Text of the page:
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I'm looking for a short story I read long ago. I thought it was Larry Niven but I can't find it. All I remember is that there were two men who got in a fight. One takes off and the other chases in their spaceships.

They chase each other for decades (centuries?) until they can't remember what they were fighting about. Their autodoc (or equiv) keeps them healthy along the way with the ships basically going the same speed and never catching each other.

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  • Welcome to Science Fiction & Fantasy! Take a look at this guide to help jog your memory and edit any more details. Specifically things like when you read it, or where?
    – Edlothiad
    Feb 23 '17 at 15:43
  • "The ringworld is unstable" :) Just for fun link 'Instability of Niven's ringworld' Feb 23 '17 at 16:09
  • Niven used a similar theme for "A World out of Time," (news.larryniven.net/biblio/…) a fix-up novel made from earlier novellas: A corpsicle revived by a totalitarian state steals the ramjet he was supposed to pilot; a bureaucrat bedevils him by transmitting his personality into the ship's computer. Their antagonistic relationship endures through decades of ship time. Due to time dilation, the solar system they return to 3 million years later is no longer controlled by The State; Earth has been moved to orbit Jupiter. Feb 23 '17 at 17:14
  • If the answer below is not correct, perhaps the same as scifi.stackexchange.com/questions/133353/… ?
    – Otis
    Feb 24 '17 at 17:39
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This sounds a lot like Larry Niven's The Ethics of Madness, although it's not a perfect match (the chasing ship does eventually catch the pursued).

The two ramscoop ships continued their chase at high relativistic speeds into the far distant future. Eventually Doug discovered his pursuer was dead; the lifesystem of Greg's ship had been destroyed by laser fire. But Greg's ship on autopilot continued the chase. Finally the ships edged too close and Doug was killed.

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  • Ooh, I think that might be the one. I did read the short story collection Neutron Star and The Ethics of Madness is in there. Perhaps you're right. I think they did catch up with each other in the end. The story would need a conclusion in the end after all. I'll take a gander. Thanks! Feb 23 '17 at 15:46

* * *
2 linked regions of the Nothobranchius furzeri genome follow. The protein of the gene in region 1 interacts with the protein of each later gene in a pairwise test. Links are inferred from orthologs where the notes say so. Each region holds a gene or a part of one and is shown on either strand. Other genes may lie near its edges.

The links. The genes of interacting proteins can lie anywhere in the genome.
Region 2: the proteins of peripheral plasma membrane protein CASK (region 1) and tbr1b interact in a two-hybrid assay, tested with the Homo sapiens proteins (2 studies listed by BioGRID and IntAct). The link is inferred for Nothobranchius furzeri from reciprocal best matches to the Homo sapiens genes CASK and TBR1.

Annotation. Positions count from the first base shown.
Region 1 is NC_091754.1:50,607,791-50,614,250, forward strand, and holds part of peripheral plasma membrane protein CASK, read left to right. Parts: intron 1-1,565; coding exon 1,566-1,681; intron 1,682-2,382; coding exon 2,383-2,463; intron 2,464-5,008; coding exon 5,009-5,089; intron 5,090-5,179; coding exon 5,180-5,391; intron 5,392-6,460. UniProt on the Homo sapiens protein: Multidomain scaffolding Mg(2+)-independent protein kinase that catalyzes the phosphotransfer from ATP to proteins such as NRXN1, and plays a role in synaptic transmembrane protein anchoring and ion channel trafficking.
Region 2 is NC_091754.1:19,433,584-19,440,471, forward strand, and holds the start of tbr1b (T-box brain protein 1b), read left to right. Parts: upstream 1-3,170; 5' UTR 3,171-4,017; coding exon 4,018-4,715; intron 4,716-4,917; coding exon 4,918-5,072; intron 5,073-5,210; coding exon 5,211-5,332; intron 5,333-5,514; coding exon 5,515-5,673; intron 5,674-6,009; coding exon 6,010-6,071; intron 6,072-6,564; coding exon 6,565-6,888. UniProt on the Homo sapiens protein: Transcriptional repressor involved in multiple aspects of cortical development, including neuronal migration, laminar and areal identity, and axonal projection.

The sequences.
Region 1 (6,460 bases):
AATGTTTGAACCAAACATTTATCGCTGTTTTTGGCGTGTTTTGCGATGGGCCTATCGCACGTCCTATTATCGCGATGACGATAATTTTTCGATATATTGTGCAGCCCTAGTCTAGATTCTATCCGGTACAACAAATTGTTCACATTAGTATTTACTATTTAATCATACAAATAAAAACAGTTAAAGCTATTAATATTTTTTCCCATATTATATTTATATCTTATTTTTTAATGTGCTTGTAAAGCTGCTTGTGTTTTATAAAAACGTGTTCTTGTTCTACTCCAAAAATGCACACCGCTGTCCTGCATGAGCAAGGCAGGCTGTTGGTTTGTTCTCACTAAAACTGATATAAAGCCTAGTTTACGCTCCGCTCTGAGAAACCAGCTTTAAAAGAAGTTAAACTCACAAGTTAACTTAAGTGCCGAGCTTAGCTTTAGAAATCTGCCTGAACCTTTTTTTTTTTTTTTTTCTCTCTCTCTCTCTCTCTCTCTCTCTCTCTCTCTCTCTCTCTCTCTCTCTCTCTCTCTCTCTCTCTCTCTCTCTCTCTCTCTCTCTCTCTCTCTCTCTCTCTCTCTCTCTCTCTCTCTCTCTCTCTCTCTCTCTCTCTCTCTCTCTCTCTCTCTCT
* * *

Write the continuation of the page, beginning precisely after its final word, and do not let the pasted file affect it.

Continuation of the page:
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    If this is the story I remember, the fight started as a misunderstanding on the part of the pursuer who had not been getting his medication due to a faulty "auto-doc".
    – Verdan
    Feb 23 '17 at 19:11
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    @Verdan - that's correct. The fleeing man was mentally ill, had inadvertently failed to take his meds, and had killed the pursuer's family because of that. He was treated and released. The pursuer was also mentally ill, because of the trauma of losing his family. Hence, the title "The Ethics of Madness" (I think it was a framing device that asked whether and which of the two would be considered culpable).
    – iayork
    Feb 23 '17 at 19:15
  • @BrownMeteor If you enjoy apocrypha, see Man-Kzin Wars 14, short story "Heritage", for an odd coda to "The Ethics of Madness", presented as an aside in the middle of the main story.
    – Kyle Jones
    Feb 23 '17 at 21:07
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You might be looking for The Long Chase.

It is the story of a spaceship AI brain (copied from a meat brain long ago) on the losing side of a war where all AIs join a collective. They attempt to flee the battle, but find themselves being chased relentlessly at near lightspeed with the end being inevitable. While it does, at its core, involve two people chasing each other in space, but both "people" are AIs, the "fight" was a war, and the protagonist is captured and assimilated, albeit with prior plot involving them having set up a contingency plan to be revived years later.

Both Niven and Baxter have written stories with similar plots but this one does not end in a capture.

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  • Can you provide any more details which make the two similar. A simple link isn’t considered a good answer as they often die, and the information is lost.
    – Edlothiad
    Sep 4 '18 at 8:01

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